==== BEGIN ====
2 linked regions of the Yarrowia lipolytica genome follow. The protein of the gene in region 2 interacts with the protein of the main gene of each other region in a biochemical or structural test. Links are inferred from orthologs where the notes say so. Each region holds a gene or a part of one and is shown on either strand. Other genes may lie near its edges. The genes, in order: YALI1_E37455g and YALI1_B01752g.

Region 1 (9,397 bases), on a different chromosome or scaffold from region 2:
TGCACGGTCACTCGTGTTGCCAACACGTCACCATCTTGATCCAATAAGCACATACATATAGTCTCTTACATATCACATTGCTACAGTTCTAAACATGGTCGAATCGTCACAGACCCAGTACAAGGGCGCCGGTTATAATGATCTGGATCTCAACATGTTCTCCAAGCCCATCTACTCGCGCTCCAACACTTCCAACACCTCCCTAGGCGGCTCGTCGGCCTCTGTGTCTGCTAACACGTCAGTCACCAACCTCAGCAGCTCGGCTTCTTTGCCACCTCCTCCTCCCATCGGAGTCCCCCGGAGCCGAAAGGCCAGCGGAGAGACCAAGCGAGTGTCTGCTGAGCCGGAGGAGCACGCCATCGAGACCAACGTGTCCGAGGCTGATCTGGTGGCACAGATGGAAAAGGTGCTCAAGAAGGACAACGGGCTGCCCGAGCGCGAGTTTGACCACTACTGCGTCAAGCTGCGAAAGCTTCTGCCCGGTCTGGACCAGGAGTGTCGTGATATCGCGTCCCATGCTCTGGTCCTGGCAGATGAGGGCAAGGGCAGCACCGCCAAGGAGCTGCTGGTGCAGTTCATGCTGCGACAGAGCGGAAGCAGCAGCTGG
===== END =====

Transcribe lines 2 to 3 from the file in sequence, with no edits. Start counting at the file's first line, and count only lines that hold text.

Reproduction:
Region 1 (9,397 bases), on a different chromosome or scaffold from region 2:
TGCACGGTCACTCGTGTTGCCAACACGTCACCATCTTGATCCAATAAGCACATACATATAGTCTCTTACATATCACATTGCTACAGTTCTAAACATGGTCGAATCGTCACAGACCCAGTACAAGGGCGCCGGTTATAATGATCTGGATCTCAACATGTTCTCCAAGCCCATCTACTCGCGCTCCAACACTTCCAACACCTCCCTAGGCGGCTCGTCGGCCTCTGTGTCTGCTAACACGTCAGTCACCAACCTCAGCAGCTCGGCTTCTTTGCCACCTCCTCCTCCCATCGGAGTCCCCCGGAGCCGAAAGGCCAGCGGAGAGACCAAGCGAGTGTCTGCTGAGCCGGAGGAGCACGCCATCGAGACCAACGTGTCCGAGGCTGATCTGGTGGCACAGATGGAAAAGGTGCTCAAGAAGGACAACGGGCTGCCCGAGCGCGAGTTTGACCACTACTGCGTCAAGCTGCGAAAGCTTCTGCCCGGTCTGGACCAGGAGTGTCGTGATATCGCGTCCCATGCTCTGGTCCTGGCAGATGAGGGCAAGGGCAGCACCGCCAAGGAGCTGCTGGTGCAGTTCATGCTGCGACAGAGCGGAAGCAGCAGCTGG